A Note on Terminology, Ice Time and Production

The TSN Panel just had a conversation about Matt Beleskey and the kind of production a team can expect from him as a sought-after UFA this summer. Beleskey has been put into the same conversation as David Clarkson in 2013 as a player who will likely be overpaid due to a season in which he scored 22 goals on 15.2% shooting and had a playoffs that raised his profile even more with 0.5 goals per game on 17.8% shooting.

Ferraro made the point that Beleskey will only be a worthwhile signing if he is played in a top line role, with guys like Perry and Getzlaf, and McGuire added that he believes in such a situation the power winger could put up as many as 25 goals. But I think this type of discussion is missing the point. The goal for a general manager, after all, is to maximize team wins and thus team goals (both for and against but in this case we’ll focus on goals for).

Sure, if you put Beleskey in a first line role and give him 18 minutes per game (he averaged 14:29 this year), he’s more likely to put up 20 goals on say 180 shots, which is an 11.1 shooting percentage, something that would seem a lot more “sustainable”. But at what cost?

It makes sense to want to play a net-rushing garbage-goal winger with skilled players to maximize his skill set, but you can’t base your team structure around making a UFA deal you offered look like it paid off. If you find yourself in a position where you HAVE to play a guy in a top line role to make a deal seem worthwhile, you aren’t doing things for the right reasons.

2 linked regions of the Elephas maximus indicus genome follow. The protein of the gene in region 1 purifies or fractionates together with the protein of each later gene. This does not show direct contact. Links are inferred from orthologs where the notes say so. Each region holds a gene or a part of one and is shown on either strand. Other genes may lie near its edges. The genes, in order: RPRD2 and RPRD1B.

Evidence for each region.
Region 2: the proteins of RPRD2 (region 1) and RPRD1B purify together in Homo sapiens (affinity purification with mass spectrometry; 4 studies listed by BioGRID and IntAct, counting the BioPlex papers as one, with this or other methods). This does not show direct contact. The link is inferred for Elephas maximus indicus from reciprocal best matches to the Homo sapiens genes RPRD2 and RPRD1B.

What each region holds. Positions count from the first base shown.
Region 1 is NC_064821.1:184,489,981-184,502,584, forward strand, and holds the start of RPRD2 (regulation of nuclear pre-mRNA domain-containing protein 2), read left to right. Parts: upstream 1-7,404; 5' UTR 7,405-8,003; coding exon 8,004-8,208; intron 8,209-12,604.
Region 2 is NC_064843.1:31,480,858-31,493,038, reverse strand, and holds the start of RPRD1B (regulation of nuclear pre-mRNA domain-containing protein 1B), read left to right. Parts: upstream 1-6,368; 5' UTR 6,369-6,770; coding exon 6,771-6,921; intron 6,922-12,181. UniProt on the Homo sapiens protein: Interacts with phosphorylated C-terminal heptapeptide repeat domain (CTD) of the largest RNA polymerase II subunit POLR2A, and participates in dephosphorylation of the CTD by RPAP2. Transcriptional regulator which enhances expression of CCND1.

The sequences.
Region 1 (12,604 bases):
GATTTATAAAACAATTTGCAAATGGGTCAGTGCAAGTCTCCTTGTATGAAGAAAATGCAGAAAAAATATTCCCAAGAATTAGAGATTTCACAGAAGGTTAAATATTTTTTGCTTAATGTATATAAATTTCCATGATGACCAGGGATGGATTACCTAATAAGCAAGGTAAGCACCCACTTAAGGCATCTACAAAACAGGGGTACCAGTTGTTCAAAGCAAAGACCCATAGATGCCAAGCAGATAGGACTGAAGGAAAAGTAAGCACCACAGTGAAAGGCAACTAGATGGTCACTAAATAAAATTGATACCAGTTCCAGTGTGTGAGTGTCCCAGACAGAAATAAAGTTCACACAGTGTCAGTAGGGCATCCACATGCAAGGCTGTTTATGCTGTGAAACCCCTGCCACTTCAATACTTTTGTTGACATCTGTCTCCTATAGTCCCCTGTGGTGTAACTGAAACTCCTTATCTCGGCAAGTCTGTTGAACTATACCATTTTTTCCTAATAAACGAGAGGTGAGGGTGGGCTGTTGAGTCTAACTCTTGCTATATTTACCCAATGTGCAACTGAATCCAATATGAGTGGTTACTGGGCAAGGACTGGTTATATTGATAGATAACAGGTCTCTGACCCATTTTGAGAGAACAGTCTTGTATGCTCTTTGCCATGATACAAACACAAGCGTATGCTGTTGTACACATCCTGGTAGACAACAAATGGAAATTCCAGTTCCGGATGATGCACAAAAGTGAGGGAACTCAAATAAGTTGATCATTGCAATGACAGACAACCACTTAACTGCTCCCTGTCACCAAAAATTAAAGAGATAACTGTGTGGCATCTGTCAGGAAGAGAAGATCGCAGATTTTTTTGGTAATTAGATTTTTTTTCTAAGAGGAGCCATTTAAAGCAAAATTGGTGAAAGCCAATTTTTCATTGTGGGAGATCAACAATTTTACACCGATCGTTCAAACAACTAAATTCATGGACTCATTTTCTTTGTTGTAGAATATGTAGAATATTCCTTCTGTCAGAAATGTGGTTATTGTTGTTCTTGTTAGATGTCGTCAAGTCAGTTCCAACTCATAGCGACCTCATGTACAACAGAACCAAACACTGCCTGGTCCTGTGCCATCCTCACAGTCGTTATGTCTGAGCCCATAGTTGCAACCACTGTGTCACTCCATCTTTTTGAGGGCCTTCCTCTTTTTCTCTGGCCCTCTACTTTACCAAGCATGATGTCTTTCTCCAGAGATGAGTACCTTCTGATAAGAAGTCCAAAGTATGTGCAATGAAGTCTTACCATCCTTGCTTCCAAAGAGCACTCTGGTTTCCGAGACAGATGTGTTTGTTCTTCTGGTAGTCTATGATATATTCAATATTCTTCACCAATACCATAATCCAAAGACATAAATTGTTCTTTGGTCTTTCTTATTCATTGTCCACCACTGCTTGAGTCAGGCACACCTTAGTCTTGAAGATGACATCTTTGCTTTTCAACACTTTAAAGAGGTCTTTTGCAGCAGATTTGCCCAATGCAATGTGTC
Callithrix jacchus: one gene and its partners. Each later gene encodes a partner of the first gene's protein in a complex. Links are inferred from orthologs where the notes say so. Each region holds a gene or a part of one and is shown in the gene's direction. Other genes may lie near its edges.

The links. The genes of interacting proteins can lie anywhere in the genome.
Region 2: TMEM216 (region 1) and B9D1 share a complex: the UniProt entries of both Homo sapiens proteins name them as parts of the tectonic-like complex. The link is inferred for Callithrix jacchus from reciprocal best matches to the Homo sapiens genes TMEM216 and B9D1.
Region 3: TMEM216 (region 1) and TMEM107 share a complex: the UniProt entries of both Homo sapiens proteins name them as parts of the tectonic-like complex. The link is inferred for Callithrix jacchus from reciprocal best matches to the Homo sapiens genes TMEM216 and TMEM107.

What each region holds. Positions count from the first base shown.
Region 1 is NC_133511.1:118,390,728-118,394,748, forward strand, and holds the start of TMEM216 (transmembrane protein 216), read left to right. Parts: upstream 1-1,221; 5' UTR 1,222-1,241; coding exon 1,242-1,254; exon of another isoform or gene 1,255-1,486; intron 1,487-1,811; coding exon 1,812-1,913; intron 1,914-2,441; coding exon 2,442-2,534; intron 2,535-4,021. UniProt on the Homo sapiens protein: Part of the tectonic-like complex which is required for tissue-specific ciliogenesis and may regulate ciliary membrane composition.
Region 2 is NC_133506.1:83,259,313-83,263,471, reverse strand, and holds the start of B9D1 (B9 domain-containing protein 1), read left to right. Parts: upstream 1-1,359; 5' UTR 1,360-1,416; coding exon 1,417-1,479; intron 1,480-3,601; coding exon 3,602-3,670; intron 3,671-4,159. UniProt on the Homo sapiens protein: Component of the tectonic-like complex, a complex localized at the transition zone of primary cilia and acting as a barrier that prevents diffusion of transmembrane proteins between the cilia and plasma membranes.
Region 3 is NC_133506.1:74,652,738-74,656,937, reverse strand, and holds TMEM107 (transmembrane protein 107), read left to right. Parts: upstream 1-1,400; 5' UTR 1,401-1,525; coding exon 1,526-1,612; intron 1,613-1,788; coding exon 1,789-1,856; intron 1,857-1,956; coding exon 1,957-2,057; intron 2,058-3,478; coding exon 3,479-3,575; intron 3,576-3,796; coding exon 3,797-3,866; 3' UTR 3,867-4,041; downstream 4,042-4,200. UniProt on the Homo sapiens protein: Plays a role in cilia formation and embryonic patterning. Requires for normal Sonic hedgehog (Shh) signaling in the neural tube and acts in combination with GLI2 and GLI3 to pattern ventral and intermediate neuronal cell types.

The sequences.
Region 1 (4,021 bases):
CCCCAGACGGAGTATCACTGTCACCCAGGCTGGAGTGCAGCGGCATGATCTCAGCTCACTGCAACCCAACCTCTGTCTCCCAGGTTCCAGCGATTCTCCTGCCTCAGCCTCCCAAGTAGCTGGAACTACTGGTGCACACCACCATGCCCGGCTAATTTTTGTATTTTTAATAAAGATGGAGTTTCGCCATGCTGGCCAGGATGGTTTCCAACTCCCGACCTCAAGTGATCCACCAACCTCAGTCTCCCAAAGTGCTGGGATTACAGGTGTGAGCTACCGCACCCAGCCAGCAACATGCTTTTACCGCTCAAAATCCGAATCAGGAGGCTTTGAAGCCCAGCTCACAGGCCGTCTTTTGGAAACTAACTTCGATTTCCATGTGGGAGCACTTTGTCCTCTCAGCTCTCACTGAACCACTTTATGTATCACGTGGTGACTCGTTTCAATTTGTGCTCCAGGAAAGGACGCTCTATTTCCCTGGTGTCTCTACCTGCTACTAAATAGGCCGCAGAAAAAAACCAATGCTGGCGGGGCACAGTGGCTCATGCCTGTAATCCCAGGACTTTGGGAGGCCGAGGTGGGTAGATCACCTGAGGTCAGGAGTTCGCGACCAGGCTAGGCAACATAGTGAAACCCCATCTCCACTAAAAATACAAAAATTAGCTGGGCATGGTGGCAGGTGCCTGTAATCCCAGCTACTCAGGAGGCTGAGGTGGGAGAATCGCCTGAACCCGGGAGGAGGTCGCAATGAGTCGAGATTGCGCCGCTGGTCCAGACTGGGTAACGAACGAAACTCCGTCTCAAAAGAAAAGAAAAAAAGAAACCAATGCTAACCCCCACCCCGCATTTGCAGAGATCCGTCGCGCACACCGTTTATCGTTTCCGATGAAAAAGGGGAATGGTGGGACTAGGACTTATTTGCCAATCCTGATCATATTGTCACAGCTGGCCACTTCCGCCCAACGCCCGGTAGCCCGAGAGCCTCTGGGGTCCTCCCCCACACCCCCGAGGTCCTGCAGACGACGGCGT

Continue reading

Advertisements

AP Hockey Story of the Day: November 5 – On Skill Development as an Inefficiency

There’s a fascinating look at skill development here that reminds me of an interesting anecdote I read in Sports Illustrated a while back. When people think of sports inefficiencies these days they think of analytics, numbers, Moneyball, etc. But those are just the most the most prominent modern manifestations. Back in the late 19th century, Baltimore Orioles manager Ned Hanlon began bringing his team down south prior to the season to work on their skills and ability to execute plays like the squeeze bunt and the hit and run. He had players field grounders and fly balls for hours every day, and his teams, more ready for the season than ever before, won three straight National League pennants, leading other managers to copy his practice and develop what has become known as Spring Training. Hanlon actually developed baseball’s first true inefficiency: fundamentals.

Continue reading